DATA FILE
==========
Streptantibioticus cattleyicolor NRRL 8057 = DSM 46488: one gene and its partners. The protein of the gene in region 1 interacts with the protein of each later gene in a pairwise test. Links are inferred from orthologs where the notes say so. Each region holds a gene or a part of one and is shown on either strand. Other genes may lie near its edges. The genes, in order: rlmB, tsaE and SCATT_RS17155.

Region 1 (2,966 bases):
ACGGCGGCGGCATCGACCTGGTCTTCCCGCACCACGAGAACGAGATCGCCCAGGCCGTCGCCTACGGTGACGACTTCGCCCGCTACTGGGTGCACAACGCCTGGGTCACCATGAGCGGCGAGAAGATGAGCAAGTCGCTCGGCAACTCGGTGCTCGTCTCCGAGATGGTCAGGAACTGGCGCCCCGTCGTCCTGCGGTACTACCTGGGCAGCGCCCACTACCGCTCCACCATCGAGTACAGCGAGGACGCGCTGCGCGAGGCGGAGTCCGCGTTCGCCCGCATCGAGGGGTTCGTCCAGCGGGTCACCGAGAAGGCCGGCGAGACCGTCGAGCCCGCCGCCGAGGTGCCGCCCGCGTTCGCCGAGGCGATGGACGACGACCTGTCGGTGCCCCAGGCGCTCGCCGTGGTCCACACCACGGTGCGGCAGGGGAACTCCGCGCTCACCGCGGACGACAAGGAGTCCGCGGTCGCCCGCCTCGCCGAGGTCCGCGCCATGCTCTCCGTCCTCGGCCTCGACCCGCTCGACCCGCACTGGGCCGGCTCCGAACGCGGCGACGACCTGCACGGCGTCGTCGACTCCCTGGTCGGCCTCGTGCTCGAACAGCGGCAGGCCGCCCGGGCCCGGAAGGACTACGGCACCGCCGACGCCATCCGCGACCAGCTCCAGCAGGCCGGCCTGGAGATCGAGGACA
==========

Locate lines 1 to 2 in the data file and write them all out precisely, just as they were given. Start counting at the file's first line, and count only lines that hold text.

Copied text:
Streptantibioticus cattleyicolor NRRL 8057 = DSM 46488: one gene and its partners. The protein of the gene in region 1 interacts with the protein of each later gene in a pairwise test. Links are inferred from orthologs where the notes say so. Each region holds a gene or a part of one and is shown on either strand. Other genes may lie near its edges. The genes, in order: rlmB, tsaE and SCATT_RS17155.

Region 1 (2,966 bases):